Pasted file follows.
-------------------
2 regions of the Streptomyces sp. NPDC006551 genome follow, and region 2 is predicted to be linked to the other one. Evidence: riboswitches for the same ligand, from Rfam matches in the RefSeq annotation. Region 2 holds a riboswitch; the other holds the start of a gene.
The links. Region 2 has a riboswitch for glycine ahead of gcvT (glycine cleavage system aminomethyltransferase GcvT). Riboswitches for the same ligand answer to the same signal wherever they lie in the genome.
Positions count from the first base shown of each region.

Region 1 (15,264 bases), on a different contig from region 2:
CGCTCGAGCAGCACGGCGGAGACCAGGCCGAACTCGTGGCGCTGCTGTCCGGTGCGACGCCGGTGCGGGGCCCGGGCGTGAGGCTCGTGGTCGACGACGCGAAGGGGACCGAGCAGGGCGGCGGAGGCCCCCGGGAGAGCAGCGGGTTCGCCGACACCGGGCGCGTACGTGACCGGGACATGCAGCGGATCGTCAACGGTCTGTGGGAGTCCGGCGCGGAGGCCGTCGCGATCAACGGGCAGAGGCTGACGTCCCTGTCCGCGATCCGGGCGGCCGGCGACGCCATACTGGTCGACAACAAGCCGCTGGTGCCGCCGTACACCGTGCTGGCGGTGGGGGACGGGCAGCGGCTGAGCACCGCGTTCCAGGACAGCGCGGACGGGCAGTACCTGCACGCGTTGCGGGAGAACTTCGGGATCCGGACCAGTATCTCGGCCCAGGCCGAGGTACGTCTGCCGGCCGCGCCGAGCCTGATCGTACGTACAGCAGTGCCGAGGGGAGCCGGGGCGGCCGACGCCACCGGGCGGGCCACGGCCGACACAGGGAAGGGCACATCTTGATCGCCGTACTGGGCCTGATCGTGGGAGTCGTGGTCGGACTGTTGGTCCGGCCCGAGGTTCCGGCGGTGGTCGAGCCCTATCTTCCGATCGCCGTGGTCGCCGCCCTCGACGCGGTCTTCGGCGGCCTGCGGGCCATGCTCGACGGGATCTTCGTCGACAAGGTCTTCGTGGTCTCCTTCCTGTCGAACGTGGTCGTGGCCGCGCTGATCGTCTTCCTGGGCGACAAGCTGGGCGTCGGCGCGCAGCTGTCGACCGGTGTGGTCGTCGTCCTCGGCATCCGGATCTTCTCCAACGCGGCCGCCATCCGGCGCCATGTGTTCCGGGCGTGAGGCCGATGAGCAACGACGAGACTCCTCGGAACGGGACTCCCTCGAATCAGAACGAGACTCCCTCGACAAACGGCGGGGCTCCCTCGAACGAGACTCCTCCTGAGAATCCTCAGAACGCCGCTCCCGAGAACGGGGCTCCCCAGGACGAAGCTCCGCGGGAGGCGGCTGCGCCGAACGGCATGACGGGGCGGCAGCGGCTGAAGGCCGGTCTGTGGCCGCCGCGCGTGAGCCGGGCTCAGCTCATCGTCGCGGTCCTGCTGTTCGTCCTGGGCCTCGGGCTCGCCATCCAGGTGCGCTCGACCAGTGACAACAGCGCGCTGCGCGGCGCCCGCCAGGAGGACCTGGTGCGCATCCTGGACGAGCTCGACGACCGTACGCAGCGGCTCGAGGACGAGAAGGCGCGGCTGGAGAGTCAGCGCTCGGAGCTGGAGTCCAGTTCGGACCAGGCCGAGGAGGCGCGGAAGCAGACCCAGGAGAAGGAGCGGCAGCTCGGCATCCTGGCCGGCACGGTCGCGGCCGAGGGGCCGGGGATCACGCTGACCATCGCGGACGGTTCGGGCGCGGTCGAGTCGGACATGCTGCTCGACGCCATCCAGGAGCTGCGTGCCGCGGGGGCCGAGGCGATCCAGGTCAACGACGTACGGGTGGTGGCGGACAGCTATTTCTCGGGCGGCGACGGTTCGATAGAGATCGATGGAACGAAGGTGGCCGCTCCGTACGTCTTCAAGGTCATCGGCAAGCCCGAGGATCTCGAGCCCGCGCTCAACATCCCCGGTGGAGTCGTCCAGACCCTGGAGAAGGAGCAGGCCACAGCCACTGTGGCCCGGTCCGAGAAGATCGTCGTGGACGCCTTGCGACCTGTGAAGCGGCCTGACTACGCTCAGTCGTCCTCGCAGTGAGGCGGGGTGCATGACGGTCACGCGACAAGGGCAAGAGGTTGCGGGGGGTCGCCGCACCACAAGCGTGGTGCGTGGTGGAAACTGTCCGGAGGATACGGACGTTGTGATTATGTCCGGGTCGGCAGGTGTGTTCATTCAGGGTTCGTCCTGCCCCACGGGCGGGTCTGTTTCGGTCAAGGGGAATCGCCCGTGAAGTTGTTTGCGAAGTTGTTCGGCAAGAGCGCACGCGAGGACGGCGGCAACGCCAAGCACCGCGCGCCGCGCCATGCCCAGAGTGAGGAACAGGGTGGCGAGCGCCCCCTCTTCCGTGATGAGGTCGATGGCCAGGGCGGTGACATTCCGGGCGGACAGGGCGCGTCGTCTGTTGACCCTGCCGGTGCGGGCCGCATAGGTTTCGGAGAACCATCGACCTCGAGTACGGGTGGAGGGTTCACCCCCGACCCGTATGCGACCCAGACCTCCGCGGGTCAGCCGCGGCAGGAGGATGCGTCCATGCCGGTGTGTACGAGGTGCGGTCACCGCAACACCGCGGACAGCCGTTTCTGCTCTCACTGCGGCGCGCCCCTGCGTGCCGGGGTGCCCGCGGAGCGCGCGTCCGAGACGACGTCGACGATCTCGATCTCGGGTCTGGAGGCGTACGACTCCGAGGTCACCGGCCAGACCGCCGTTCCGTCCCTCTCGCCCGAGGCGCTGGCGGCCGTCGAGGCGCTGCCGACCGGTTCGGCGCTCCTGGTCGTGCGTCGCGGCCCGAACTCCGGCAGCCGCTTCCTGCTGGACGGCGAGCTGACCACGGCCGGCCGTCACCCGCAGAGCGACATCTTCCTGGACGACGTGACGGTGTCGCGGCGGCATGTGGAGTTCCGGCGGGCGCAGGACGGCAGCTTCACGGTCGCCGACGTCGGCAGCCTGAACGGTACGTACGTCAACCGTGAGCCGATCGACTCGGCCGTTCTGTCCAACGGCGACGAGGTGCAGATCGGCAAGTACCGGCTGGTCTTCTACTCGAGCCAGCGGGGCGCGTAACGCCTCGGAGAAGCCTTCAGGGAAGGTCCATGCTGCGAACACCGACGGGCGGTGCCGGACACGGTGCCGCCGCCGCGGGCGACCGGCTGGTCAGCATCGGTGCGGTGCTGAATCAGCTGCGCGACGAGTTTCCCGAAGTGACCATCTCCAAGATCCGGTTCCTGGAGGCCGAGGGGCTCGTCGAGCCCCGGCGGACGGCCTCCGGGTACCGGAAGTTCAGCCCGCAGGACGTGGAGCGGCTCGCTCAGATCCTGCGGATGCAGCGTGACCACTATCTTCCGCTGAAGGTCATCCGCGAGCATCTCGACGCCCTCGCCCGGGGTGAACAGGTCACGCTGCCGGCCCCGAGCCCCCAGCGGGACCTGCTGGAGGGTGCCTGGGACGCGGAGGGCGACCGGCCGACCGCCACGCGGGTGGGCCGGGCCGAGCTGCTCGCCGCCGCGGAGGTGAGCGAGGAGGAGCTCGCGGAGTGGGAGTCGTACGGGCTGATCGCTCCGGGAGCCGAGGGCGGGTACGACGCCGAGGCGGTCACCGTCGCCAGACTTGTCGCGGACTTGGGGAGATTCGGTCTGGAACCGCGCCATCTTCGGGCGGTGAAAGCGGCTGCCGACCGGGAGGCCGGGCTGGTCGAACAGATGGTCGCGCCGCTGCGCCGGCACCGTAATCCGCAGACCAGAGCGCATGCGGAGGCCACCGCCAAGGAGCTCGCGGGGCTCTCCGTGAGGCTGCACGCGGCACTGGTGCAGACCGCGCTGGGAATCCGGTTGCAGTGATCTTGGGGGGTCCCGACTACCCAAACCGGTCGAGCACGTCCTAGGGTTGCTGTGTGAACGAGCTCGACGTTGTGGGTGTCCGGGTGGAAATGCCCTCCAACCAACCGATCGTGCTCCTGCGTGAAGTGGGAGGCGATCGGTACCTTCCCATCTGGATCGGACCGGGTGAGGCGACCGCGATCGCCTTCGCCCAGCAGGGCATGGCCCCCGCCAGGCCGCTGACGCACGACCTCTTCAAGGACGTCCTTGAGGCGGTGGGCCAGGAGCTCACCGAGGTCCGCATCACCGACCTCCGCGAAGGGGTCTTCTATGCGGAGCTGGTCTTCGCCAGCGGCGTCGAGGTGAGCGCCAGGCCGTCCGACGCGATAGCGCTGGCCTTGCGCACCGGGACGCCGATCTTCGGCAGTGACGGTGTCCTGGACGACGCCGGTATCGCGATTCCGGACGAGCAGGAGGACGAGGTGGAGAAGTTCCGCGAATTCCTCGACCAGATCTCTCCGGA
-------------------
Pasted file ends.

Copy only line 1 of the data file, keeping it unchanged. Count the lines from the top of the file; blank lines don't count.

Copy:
2 regions of the Streptomyces sp. NPDC006551 genome follow, and region 2 is predicted to be linked to the other one. Evidence: riboswitches for the same ligand, from Rfam matches in the RefSeq annotation. Region 2 holds a riboswitch; the other holds the start of a gene.